The term ‘ChatOps’ was first coined by Github to describe how their internal teams used a bot called Hubot to handle DevOps. Since then, ChatOps has been practically (and successfully) adopted by numerous organizations as an additional enabler to the DevOps framework.
ChatOps is a conceptualized collaboration model that embeds DevOps processes and tools within an organization’s communication channels to aid transparency and workflow automation. In essence, ChatOps formulates a communication-driven environment that connects people, tools, and processes to achieve an automated workflow—thereby promoting efficiency, especially in a distributed team structure.
The fundamental aspect of ChatOps relies solely on effective communication. More importantly, through its framework, the communication is not only limited to human-to-human but enables a human-to-machine interaction too.
In this article, we will explore :
- ChatOps and its benefits
- Elements of a ChatOps Framework and how they work together
- Key aspects of integrating a ChatOps framework to a workflow
- Important considerations before adopting ChatOps
The development process is iterative, with changes happening at every given moment. These changes are often worked upon by a distributed team structure, and organizations need a way to track those changes effectively. Traditionally, teammates would repeatedly switch between various development tools and channels of communication to know who did what, and why. ChatOps make this easier by bringing in the tools, processes, notifications, and automation together through the communication channel where workers communicate. As a result, team members can receive real-time updates of the development process through in-chat notifications.
Additionally with ChatOps, organizations can configure scripts that allow team members to execute commands easily through chat messages to perform recurring monitoring and maintenance tasks. The development team can also deploy code all within the chat interface.
When operational incidents such as server downtime occur, it takes a longer time to detect, isolate, diagnose, and fix the underlying problem. More often, such Incident tickets require a number of teams to identify the root cause. This constant switching between the server, the knowledge repository, as well as the back and forth communication between teammates can make the Incident resolution a slow process. Add to this a scenario where a team member might notice a situation that would require some fix usually done by a colleague but is not in the capacity to perform that fix because of the lack of that specific domain knowledge. Valuable time that could be used to fix the problem is expended trying to reach out to that colleague to inform him of the issue. To help with this, ChatOps forms a single seamless channel that connects related team members with the required tools and resources to aid quick Incident response.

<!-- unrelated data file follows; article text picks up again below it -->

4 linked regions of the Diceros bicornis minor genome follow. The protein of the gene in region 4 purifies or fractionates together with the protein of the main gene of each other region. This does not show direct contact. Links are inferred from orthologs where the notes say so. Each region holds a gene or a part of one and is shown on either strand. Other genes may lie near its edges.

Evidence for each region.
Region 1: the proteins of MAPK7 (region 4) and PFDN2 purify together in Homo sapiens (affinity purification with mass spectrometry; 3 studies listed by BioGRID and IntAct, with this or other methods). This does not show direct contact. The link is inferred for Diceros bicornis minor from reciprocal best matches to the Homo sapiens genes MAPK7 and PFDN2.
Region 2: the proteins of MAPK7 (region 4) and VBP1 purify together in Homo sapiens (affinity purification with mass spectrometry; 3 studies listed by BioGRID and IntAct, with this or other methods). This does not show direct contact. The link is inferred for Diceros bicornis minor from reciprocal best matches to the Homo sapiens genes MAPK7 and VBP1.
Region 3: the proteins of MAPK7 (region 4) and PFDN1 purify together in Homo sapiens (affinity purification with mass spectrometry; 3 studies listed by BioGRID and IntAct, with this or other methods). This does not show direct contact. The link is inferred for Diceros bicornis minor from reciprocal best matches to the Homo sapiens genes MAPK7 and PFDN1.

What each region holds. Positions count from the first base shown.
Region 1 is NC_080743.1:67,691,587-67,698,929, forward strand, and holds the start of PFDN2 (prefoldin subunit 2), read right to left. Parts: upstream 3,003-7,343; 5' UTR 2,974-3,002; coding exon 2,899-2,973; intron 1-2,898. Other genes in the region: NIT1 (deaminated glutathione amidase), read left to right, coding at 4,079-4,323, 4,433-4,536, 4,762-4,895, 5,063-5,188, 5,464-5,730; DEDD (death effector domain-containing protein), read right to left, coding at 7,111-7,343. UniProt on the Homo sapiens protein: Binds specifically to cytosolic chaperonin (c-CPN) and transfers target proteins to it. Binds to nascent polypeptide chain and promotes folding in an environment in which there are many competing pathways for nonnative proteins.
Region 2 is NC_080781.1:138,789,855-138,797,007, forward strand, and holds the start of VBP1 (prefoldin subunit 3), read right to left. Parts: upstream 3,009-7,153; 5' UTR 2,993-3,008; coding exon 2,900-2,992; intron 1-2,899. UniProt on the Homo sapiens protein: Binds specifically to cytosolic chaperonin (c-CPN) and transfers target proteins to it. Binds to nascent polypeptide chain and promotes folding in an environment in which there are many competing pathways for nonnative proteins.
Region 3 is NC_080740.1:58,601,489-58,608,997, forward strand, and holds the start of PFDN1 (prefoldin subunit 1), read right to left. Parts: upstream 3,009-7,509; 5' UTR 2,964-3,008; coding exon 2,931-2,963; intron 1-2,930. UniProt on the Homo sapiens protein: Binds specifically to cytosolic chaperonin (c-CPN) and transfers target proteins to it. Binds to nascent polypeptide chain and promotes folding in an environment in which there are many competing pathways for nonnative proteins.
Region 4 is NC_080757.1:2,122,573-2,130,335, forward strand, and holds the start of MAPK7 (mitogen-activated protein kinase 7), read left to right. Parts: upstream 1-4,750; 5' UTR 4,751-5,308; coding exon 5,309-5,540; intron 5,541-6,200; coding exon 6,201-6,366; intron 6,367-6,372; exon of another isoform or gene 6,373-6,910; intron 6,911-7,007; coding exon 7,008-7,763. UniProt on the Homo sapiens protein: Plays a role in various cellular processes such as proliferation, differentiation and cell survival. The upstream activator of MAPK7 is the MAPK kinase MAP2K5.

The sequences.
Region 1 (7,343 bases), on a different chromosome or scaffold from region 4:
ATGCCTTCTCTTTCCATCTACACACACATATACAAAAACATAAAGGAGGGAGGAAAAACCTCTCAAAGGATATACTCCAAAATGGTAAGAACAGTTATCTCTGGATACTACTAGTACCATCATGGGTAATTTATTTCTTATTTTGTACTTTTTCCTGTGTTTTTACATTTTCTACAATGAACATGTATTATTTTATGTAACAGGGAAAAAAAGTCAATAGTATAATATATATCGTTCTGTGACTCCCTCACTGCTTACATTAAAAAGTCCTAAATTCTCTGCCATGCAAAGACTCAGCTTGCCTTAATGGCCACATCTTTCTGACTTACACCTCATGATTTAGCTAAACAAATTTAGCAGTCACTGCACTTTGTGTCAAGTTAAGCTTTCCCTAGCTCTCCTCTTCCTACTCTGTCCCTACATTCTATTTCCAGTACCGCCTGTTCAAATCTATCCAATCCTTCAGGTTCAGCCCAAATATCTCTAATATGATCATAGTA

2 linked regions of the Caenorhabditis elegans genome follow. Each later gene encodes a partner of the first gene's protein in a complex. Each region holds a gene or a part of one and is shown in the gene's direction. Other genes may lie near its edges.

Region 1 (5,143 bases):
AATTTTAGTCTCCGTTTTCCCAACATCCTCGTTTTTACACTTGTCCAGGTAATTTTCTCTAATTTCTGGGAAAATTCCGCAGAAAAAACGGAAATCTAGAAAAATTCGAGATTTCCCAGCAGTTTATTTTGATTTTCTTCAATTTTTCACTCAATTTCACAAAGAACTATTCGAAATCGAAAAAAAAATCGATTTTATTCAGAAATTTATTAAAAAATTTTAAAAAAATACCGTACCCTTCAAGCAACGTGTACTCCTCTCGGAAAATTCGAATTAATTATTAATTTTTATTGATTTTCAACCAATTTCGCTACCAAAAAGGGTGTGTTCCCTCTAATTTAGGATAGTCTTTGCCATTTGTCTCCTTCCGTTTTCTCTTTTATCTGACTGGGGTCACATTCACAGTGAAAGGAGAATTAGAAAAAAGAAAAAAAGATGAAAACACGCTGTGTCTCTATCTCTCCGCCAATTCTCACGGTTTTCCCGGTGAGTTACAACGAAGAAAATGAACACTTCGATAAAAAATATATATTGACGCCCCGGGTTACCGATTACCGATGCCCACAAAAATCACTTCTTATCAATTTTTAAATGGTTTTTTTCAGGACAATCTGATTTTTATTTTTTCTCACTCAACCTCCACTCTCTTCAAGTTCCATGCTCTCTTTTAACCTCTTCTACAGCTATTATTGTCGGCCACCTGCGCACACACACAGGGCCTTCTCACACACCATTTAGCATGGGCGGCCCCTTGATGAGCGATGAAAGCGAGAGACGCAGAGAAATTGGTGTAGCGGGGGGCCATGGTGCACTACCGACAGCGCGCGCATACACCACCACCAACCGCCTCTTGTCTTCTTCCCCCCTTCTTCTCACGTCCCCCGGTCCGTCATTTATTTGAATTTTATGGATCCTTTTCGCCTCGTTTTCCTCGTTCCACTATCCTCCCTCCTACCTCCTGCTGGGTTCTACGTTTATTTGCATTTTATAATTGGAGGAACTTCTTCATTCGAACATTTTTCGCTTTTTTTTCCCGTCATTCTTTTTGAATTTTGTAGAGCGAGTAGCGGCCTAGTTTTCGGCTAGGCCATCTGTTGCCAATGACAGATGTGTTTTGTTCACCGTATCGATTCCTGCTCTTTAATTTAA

In addition to the automation of processes that happens, the ChatOps model aids transparency and accountability in teams by providing a central knowledgebase where authorized teammates can access information about who did what and why. It reduces the concentration of domain knowledge in one person or group of people because the chat environment holds the entire knowledgebase of operations. It can also serve as a knowledgebase for training new hires. New hires can type a command that lists all the options available in the chat and get informed instantly on what they can do and how to get started.
Elements of a ChatOps Framework
A ChatOps model consists of three major elements in itself.
The first component of a ChatOps model is the Communication channel, also referred as the Chat Application. At its core, a chat application is a group chat tool acting as the user interface that integrates further with the chatbot for message relay.
Some popular instant messaging tools for team collaboration are Slack, HipChat and Microsoft Teams that enable organizations to get started with ChatOps almost instantly. Both these tools share comparable features and have marketplaces replete with third-party tools for easy integration and custom requirements.
Operational Tools of an organization form the second element of ChatOps. These tools are usually part of the overall tech stack, and are shared among teams for daily operations such as version control, knowledge management, incident management, change management, etc. Such tools may include :
- Jira/Confluence/Asana - Project Management
- Github/Gitlab - Version Control
- Heroku/Digital Ocean - Hosting
- AWS CloudWatch/Dynatrace - Monitoring
- Amixr/ServiceNow/Remedy - ITSM/ITIL Processes Management
As part of ChatOps, such tools integrate with chat workspaces to provide needed knowledge within a domain. For instance, a user can refer a ServiceNow Incident ticket and initiate a discussion on Incident Response and Resolution for faster collaboration.
A Chatbot forms the most crucial element of ChatOps that sits in between the Chat Application and Operational Tools. These bots send/receive messages through the Chat Application while integrating with Operation Tools for knowledge referral. They are configurable to facilitate and decipher human-to-human, human-to-machine, and machine-to-human level communication, which takes collaboration within an organization to the next level. Through custom scripts, Chatbots can also accept commands from a chatroom and execute them on an Operational Tool. These commands are supported by custom-configured scripts that even perform functions such as deploying code to the servers, monitoring infrastructure resources, or raising incident tickets.
Benefits of Adopting ChatOps
Here are a few benefits of adopting the ChatOps model:
- Enhanced visibility, transparency, and accountability across teams. Group level visibility to see who is doing what, what led to an action, and how they are doing it.
- Enables streamlined adoption of the DevOps model by enhancing team collaboration.